First occurrences can turn up in the most unexpected places. Although ilvaite is well known in mafic igneous bodies, its occurrence in the Whin Sill, described in this volume, is something of a surprise, if only because the petrography of that body has been so well studied. The occurrence of ewaldite at Dolyhir Quarry is also rather surprising as no other rare earth minerals have been found there in the past, despite years of diligent searching. The fact that the philipsbornite described from Wheal Unity was found on a specimen collected in the 1970s shows that it is worthwhile re-examining older specimens. The minerals scotlandite, mattheddleite and chenite were all found in this way.

It is essential that an account of a rare or unusual mineral is backed up with the appropriate scientific data. In most cases confirmation of the identification of a rare species by X-ray diffractometry (XRD) is required before an editor will consider publication. In the case of complex mineral groups supporting data in the form of qualitative or quantitative chemical analyses may also be required. This can be difficult to obtain, but most national museums and a few universities offer identification services.

A few readers may be aware that a new book about the minerals of the British Isles is currently in preparation. All of the minerals currently known in our islands are to be described, although the occurrences of the common species will necessarily be abbreviated. For those who have found something new, unusual or remarkable there has never been a better time to report it. We hope that the next edition of the UKJMM will feature some of these discoveries and will be published before the end of 2005.

Digital Combination Photography:
A Technique for Producing Improved Images of Microscopic Minerals

David Green

Photographs of three dimensional micro-minerals are difficult to produce using conventional single shot film-based techniques. Software which combines the sharply focussed areas of different digital photos offers considerable advantages at magnifications greater than life-size and is almost indispensable at high magnifications. To get the best possible results it is important to understand the limitations of the microscope, the camera and the eye. The depth of field and resolution of the microscope must be measured or calculated at different magnifications and the size of the camera sensor (in megapixels) must also be taken into account when deciding the most useful magnification. When the image is printed, the maximum reproduction ratio is determined by the amount of useful detail in the photo and the resolution of the eye. With a modern stereomicroscope and a high resolution objective it is possible to produce good quality images for printing at linear magnifications of up to 100x, for a more typical instrument, 30 to 50x is the limit.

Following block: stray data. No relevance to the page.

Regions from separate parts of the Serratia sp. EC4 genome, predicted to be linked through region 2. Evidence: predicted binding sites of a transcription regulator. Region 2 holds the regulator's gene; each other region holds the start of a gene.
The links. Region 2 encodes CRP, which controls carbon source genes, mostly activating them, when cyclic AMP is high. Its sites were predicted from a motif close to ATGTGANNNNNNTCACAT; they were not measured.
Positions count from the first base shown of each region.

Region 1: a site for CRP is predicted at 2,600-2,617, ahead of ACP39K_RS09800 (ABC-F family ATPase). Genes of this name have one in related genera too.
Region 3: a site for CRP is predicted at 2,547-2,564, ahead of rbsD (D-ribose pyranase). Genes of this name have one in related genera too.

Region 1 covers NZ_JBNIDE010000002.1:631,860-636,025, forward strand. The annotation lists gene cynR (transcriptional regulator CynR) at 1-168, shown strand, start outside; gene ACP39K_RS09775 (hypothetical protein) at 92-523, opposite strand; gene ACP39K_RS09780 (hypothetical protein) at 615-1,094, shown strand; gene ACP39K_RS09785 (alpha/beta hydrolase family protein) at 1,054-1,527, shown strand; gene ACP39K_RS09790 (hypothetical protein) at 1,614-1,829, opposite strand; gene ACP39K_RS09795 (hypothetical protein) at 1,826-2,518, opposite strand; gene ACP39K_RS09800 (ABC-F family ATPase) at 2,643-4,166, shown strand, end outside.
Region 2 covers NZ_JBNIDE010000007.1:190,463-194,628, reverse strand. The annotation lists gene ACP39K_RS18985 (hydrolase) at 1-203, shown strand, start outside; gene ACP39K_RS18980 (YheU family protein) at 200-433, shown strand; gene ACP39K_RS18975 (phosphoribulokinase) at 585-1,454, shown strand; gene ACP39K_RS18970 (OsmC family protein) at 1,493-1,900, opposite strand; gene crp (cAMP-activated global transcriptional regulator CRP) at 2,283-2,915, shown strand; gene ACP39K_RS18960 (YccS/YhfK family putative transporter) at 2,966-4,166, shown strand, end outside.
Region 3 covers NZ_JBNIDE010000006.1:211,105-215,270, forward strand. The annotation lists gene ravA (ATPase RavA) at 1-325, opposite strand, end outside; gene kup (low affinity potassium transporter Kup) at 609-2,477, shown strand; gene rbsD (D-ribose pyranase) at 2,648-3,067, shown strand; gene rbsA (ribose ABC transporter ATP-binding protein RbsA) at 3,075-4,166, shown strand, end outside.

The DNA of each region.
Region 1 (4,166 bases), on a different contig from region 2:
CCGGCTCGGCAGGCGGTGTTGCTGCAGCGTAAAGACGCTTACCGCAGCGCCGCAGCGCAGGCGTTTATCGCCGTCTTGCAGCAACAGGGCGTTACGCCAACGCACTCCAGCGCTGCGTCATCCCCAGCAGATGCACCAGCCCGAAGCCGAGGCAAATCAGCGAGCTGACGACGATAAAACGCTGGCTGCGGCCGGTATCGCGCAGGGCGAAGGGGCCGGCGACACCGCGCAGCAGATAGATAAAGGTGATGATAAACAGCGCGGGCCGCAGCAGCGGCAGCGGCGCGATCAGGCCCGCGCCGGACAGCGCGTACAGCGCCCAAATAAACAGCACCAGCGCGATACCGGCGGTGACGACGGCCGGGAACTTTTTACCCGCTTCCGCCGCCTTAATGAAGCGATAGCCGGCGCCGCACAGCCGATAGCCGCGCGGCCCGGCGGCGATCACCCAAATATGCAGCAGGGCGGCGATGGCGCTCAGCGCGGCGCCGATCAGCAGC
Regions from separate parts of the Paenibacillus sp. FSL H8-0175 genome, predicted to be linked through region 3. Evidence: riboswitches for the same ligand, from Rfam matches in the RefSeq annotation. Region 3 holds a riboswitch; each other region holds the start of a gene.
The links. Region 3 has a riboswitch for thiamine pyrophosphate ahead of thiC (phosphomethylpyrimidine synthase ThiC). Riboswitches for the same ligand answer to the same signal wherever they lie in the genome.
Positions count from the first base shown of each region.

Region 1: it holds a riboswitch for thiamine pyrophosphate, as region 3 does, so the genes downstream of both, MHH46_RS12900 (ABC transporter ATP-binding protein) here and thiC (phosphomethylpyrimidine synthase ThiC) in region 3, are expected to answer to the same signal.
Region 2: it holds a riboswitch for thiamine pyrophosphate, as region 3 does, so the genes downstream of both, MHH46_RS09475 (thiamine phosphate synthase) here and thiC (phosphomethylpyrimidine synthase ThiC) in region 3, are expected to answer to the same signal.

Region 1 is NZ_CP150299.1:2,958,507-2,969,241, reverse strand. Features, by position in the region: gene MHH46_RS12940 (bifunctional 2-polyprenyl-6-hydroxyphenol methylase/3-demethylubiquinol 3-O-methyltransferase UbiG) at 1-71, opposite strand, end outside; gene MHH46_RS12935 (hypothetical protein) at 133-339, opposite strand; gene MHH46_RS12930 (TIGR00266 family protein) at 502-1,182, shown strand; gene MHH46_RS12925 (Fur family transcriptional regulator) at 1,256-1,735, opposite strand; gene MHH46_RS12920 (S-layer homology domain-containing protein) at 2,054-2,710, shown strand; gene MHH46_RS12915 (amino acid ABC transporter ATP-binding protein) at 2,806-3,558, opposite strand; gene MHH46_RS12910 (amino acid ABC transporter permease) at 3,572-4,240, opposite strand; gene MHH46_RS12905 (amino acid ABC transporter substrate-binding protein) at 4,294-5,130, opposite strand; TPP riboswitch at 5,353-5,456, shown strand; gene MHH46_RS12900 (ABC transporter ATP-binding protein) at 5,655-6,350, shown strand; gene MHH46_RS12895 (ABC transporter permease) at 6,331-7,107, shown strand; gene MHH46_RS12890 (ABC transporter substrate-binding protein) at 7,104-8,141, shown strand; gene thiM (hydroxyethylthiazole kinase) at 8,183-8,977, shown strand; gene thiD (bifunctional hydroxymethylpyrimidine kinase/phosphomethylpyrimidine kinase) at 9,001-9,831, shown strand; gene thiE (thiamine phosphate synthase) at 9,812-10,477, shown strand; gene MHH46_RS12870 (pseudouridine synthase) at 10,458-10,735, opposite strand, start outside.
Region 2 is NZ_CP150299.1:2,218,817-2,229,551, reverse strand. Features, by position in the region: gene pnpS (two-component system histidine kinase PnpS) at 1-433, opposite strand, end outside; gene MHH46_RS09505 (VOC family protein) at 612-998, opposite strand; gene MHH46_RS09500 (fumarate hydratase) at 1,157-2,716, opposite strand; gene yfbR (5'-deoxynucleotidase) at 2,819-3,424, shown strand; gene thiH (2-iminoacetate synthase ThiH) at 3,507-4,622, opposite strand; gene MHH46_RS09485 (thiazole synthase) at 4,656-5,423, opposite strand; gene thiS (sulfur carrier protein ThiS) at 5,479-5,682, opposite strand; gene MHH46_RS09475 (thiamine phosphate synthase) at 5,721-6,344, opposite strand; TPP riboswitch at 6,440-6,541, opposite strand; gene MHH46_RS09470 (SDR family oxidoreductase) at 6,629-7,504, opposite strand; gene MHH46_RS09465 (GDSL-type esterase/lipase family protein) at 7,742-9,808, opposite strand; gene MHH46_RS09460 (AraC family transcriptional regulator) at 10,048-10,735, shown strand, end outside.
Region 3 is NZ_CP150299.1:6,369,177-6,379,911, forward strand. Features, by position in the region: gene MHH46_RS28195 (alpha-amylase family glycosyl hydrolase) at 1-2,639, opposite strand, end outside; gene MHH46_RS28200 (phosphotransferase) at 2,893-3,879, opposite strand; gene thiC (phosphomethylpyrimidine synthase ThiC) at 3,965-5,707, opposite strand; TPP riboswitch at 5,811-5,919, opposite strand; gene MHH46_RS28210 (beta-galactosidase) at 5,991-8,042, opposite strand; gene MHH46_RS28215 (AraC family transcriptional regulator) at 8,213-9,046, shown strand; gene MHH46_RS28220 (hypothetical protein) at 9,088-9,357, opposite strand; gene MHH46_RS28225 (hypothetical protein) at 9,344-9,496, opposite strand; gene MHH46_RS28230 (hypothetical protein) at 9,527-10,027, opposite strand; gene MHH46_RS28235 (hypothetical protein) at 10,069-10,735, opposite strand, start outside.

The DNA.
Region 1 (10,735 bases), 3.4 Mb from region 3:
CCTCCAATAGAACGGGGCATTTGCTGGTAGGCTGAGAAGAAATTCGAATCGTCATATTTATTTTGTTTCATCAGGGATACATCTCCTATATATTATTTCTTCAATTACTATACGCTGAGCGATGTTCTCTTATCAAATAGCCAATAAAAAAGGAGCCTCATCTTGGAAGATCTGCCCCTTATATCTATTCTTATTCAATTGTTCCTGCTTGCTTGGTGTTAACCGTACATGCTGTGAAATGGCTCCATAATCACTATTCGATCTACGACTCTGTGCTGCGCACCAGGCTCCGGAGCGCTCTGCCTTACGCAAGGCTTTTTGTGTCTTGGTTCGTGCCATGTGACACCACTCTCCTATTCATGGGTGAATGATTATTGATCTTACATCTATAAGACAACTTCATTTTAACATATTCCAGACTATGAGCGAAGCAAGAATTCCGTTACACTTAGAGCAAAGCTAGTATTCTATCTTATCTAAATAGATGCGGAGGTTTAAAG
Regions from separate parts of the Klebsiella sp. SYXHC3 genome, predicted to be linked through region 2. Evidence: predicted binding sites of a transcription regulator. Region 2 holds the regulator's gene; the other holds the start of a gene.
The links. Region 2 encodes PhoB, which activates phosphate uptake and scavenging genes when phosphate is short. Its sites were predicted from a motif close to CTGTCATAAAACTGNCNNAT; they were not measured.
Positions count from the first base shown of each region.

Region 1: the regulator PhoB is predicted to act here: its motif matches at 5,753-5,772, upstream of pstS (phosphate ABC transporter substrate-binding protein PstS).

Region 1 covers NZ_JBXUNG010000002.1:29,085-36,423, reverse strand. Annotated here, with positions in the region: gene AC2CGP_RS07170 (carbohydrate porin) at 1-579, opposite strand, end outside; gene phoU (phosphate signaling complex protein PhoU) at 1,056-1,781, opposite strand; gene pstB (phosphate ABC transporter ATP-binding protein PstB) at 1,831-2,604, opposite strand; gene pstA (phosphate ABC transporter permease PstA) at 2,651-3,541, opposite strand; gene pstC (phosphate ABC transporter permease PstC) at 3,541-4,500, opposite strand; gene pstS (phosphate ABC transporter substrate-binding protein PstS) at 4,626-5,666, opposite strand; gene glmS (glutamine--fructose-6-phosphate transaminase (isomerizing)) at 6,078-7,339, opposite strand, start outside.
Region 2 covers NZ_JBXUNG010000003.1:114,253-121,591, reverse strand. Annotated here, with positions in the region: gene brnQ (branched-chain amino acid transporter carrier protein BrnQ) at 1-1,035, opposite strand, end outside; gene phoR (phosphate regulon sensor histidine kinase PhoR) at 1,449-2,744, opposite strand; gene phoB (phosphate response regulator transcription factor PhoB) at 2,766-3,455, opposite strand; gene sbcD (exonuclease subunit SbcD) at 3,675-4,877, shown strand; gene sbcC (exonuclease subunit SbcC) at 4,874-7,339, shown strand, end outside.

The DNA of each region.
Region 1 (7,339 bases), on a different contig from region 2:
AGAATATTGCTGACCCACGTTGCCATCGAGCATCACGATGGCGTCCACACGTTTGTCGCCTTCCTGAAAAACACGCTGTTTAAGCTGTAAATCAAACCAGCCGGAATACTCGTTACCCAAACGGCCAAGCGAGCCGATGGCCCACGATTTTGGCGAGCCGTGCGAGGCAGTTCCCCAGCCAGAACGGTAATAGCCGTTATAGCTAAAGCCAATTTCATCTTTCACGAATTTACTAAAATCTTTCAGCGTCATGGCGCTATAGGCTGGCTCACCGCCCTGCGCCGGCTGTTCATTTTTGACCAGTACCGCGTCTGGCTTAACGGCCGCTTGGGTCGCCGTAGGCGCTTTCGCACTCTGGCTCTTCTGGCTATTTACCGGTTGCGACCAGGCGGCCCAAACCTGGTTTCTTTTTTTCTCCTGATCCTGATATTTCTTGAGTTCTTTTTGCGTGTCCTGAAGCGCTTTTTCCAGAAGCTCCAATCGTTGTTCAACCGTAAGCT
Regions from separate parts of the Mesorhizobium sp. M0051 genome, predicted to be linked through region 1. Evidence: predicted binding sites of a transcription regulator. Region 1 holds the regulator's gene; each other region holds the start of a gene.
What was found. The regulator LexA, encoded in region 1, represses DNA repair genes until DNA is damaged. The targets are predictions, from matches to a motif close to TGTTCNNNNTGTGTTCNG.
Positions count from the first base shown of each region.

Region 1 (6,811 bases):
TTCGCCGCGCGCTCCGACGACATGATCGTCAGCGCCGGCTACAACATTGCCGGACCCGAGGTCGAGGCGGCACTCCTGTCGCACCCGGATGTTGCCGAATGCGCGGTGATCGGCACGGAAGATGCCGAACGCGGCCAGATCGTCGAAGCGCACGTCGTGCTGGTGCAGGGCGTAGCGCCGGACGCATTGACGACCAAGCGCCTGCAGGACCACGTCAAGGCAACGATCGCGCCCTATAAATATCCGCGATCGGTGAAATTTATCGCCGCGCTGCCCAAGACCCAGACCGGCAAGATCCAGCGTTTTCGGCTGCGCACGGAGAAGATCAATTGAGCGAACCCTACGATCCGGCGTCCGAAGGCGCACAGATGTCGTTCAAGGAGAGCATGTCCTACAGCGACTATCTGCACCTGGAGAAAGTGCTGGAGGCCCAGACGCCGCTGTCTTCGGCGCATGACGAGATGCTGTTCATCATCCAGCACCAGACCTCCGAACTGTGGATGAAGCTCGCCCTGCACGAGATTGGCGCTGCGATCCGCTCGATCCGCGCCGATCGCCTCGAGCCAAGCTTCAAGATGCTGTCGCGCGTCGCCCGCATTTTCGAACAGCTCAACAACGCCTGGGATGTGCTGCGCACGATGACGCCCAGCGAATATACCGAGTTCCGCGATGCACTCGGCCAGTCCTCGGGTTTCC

14 pages.

Left: It would be impossible to illustrate a blocky three dimensional crystal such as this torbernite from Blackpool Pit, St Austell, Cornwall using conventional photography. The crystal is 1 mm across at it widest part and the total depth from front to back is about 0.5 mm. The image was hand combined from 16 slices each having a usable depth of field of about 30 µm.
Centre: A deep red-brown sphalerite crystal 1 mm across on pearly white dolomite from Mogul Mine, Silvermines, Co. Tipperary. Simple isolated crystals often make good subjects for combination photography.
Right: An adamite crystal 2 mm across from Puttapa Mine, Beltana, South Australia. This image is a combination of 9 separate slices.
Photos: David Green.

Double page spreads from this article.


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The First British Occurrence of Parkerite at North Devon United Mine, Peter Tavy, Devon

Mike Rumsey
Mike Savage

A complex assemblage of minerals including arsenopyrite, cobaltite, chalcopyrite, scheelite, bismuth, erythrite, quartz, fluorite, stannite, bismuth, bismuthinite, aikinite, cosalite, gersdorffite, ikunolite and various bismuth-bearing supergene minerals is present on the dumps of the North Devon United Mine at Peter Tavy, Devon. The rare nickel bismuth sulphide parkerite (ideally Ni3Bi2S2) has been identified as grains up to 50 µm across in quartz-fluorite veinstone associated with sphalerite, ullmannite, bismuth, bismite, gersdorffite, an unknown lead copper sulphide selenide and cassiterite. Quantitative analyses of the parkerite record significant substitution of antimony for bismuth and include the most highly antimonian composition yet described, with 5.3 wt% Sb. This is the first report of parkerite in the British Isles.
4 pages.

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The First British Occurrence of Ewaldite,
at Dolyhir Quarry, Old Radnor, Powys

David Green
Neil Hubbard
Tom Cotterell

The rare mineral ewaldite has been identified in mineralised tension fractures in Precambrian sedimentary rocks of the Yat Wood Formation at Dolyhir Quarry, Old Radnor, Powys. It crystallises as isolated pale yellow-brown translucent striated hexagonal pyramids in association with harmotome, witherite, calcite and quartz. This is the first record of ewaldite in the British Isles.
2 pages.

Left: A yellow-brown hexagonal crystal of the rare-earth carbonate mineral ewaldite 2.5 mm long with colourless harmotome from Dolyhir Quarry, Old Radnor, Wales. Photo David Green
Right: A complex striated pyramidal ewaldite crystal about 0.3 mm long with blocky to prismatic harmotome. As with many specimens this crystal is apparently hemimorphic. SEM photo Tom Cotterell.

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Drusy Cavity Minerals Including the
First Irish Danalite from Lindsay’s Leap,
Mourne Mountains, Co. Down

David Green
Richard Bell
Stephen Moreton